CPAP-less

Each trial off CPAP was incredibly nerve-racking on Kevin and me. Oaklee had trialled off and was successful in early July, but found herself back on just a few days later. We learned from this experience not to get overly excited when the word “trial” came up. On August 2, for example, the nurse removed her CPAP in the morning and when I made my way up to the hospital in the afternoon, I was afraid to hold her as her oxygen saturations tended to change when she was being held. Realistically, we could not call her successful off the CPAP if we could not hold her, so I knew I had to hold her in order to know if she was truly capable of breathing on her own or not. She was not that time.

But this time, we ventured down a different route. Oaklee seemed so capable, yet she wasn’t allowing herself to succeed without assistance. Therefore, our nurse suggested to the doctor we try a simple nasal cannula, giving her just a small amount of additional oxygen to rely on if need be.

CPAP Free

8.9.17

“It’s nice to hear the language change amongst the conversations with her nurses. There’s been talks of ‘final steps’ and ‘when she goes home’. We so long to be done with this phase.”

On her 35th day with a CPAP, Oaklee trialled off for her 4th or 5th time and was largely successful. In an ideal world, she would have went from CPAP to breathing completely on her own. Actually, in an ideal world, she would have been born in September. But as we knew all too well, nothing was ideal about this journey.

Each trial off CPAP was incredibly nerve-racking on Kevin and me. Oaklee had trialled off and was successful in early July, but found herself back on just a few days later. We learned from this experience not to get overly excited when the word “trial” came up. On August 2, for example, the nurse removed her CPAP in the morning and when I made my way up to the hospital in the afternoon, I was afraid to hold her as her oxygen saturations tended to change when she was being held. Realistically, we could not call her successful off the CPAP if we could not hold her, so I knew I had to hold her in order to know if she was truly capable of breathing on her own or not. She was not that time.

But this time, we ventured down a different route. Oaklee seemed so capable, yet she wasn’t allowing herself to succeed without assistance. Therefore, our nurse suggested to the doctor we try a simple nasal cannula, giving her just a small amount of additional oxygen to rely on if need be.

While Oaklee’s respiratory support in each stage was necessary, it was also a necessary evil. She had received enough respiratory assistance and experienced enough respiratory distress to be diagnosed with Chronic Lung Disease (or bronchopulmonary dysplasia). Causes of Chronic Lung Disease include prematurity, low amounts of surfactant, oxygen use and mechanical ventilation, all of which Oaklee experienced.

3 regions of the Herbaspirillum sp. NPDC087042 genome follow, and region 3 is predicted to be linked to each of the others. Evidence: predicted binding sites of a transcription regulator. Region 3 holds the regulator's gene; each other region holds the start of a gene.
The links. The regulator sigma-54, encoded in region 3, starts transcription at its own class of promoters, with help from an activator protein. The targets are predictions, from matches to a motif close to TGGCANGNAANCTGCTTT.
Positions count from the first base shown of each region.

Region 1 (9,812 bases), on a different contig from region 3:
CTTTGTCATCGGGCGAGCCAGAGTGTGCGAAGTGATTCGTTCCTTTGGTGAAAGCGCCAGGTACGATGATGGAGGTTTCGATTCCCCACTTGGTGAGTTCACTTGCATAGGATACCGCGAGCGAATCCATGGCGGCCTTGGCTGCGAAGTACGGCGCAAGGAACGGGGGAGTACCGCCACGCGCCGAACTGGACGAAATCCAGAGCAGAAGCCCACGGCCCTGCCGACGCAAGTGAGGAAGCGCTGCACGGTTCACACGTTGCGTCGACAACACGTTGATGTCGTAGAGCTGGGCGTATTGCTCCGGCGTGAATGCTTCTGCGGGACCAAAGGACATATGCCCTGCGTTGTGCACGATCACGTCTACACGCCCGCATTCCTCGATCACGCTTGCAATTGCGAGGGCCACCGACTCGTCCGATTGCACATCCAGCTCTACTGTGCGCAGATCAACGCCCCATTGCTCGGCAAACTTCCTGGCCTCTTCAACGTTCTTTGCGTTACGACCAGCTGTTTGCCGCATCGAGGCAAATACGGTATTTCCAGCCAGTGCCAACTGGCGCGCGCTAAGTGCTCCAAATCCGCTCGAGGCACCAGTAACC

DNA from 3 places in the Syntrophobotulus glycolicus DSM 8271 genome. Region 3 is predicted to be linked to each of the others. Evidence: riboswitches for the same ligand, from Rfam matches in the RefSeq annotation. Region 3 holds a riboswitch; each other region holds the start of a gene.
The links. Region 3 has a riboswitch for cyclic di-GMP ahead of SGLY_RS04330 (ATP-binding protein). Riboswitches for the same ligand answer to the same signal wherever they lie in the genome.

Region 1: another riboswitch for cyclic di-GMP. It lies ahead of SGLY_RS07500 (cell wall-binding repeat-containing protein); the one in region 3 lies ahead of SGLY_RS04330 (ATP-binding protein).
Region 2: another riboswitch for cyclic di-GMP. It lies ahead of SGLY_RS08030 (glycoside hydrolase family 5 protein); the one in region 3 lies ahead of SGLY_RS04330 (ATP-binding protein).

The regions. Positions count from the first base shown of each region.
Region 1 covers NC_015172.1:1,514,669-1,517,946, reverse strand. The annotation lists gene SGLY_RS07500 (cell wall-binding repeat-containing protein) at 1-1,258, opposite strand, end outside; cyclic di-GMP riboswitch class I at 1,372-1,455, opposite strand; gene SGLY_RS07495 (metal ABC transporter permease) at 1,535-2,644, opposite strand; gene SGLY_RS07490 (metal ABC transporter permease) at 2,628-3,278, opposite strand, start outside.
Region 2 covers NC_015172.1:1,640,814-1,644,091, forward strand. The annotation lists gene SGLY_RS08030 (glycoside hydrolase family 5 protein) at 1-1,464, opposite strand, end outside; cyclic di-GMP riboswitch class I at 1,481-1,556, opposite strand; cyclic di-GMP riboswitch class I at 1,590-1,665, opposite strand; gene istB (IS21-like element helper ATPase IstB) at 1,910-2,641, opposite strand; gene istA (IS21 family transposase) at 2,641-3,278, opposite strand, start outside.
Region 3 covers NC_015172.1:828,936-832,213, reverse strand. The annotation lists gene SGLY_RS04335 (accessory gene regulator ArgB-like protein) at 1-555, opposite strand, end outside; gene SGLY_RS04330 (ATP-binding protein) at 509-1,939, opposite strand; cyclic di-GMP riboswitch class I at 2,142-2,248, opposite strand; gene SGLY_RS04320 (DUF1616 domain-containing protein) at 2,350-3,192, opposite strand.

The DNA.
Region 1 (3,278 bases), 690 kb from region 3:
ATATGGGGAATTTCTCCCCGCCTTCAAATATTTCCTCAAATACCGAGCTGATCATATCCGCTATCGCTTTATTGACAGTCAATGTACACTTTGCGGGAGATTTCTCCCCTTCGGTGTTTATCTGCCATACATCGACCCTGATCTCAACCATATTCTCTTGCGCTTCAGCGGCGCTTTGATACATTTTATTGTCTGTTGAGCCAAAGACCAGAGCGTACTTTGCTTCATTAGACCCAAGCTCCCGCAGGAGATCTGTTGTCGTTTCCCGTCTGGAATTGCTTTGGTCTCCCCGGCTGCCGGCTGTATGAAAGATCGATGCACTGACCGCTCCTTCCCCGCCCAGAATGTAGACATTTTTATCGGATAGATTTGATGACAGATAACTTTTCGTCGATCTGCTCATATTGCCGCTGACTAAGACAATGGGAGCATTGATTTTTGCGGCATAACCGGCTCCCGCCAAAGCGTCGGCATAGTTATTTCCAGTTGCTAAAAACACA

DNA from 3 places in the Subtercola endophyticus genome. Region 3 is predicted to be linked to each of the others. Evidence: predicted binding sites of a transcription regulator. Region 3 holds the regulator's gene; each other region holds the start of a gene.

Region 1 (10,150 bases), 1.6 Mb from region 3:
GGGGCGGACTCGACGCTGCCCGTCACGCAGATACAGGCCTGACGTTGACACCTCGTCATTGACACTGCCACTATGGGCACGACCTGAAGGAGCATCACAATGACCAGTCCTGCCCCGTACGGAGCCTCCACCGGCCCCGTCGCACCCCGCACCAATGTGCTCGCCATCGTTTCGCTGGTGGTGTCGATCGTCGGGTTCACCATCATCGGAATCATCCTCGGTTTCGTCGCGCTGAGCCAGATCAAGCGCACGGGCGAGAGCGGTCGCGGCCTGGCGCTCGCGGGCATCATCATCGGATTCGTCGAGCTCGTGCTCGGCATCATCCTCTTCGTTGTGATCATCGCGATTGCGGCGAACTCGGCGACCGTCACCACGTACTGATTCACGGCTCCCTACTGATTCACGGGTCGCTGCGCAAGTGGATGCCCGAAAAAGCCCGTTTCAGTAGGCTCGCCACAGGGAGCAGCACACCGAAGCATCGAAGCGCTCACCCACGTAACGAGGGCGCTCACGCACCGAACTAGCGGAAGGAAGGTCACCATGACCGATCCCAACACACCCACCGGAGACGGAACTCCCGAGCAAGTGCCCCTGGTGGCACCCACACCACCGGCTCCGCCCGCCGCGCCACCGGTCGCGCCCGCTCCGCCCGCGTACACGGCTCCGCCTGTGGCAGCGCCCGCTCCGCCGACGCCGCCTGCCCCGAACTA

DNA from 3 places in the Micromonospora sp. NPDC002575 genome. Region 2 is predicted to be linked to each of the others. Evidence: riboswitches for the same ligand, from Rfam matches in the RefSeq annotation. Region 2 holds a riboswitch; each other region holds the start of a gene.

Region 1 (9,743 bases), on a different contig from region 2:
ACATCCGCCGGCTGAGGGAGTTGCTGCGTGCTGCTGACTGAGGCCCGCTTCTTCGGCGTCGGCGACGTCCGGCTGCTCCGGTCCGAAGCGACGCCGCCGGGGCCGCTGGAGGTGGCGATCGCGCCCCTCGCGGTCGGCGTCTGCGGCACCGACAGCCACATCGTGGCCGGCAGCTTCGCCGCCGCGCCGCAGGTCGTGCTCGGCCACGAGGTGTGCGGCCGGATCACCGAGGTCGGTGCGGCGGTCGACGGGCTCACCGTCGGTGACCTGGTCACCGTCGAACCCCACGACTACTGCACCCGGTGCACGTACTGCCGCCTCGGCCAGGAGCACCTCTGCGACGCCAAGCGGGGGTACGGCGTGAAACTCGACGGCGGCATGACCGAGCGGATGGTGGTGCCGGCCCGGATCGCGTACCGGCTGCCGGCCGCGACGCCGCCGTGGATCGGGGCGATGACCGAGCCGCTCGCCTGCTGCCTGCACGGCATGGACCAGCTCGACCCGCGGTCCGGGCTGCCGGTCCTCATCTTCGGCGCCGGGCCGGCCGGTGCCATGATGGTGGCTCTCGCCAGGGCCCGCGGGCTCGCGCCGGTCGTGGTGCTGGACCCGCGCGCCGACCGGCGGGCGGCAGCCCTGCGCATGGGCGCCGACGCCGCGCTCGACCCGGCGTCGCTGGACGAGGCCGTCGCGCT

In short, Oaklee’s lungs were damaged long term from the assistance they required to work at all short term.

At all times she required assistance, the nurses only gave Oaklee the minimum amount of respiratory support she needed to keep her oxygen saturations in an acceptable range. They knew the dangers of giving more support than necessary. The knew the diagnoses she had already accumulated.

A nasal cannula was a step in the right direction – the pressure put on her lungs and the invasion of her airways from the CPAP, oscillator and ventilator were a thing of the past – but still, we were not out of the woods.

In addition to the respiratory progress this transition made, it also allowed for progress in two other areas.

First, now that a CPAP was not in the way, Oaklee could begin learning to feed if she showed proper cues. Showing proper cues meant waking up around her care times, sucking her pacifier, getting fussy and any other way she could tell us she was hungry. (She also needed to keep her respiratory rate in a safe range to feed, so if her breathing was tachypnic, as it so often was, and she was showing cues, we would still not be able to offer her a bottle.)

Second, without the heavy machinery, mommy and daddy could finally, FINALLY pick up our girl without asking permission from a nurse. She’d been extrauterine for 42 days and every time I’d held my baby I had to ask someone if I could do it and if they’d help me do it. I cannot express to you the bridge we crossed relationally going from needing permission to pick up my child to just snatching her up when I wanted to.

That’s right, people, this is my child, my baby, and I can hold her when I want.

Oscillator –> Ventilator –> CPAP –> Feeder Grower –> CPAP –> Nasal Cannula

In the stats:
Birth weight: 2lb, 12oz
Last known weight: 4lb 2oz (8/3/17)
Gestational Age: 33 weeks, 4 days
Days in the hospital: 42
Sets of visitors to see Oaklee: 37
Days on High Frequency Oscillator: 2
Days on Ventilator: 1
Days on CPAP: 35
Days on Nasal Cannula: 1

Sponsor Oaklee's March of Dimes team.

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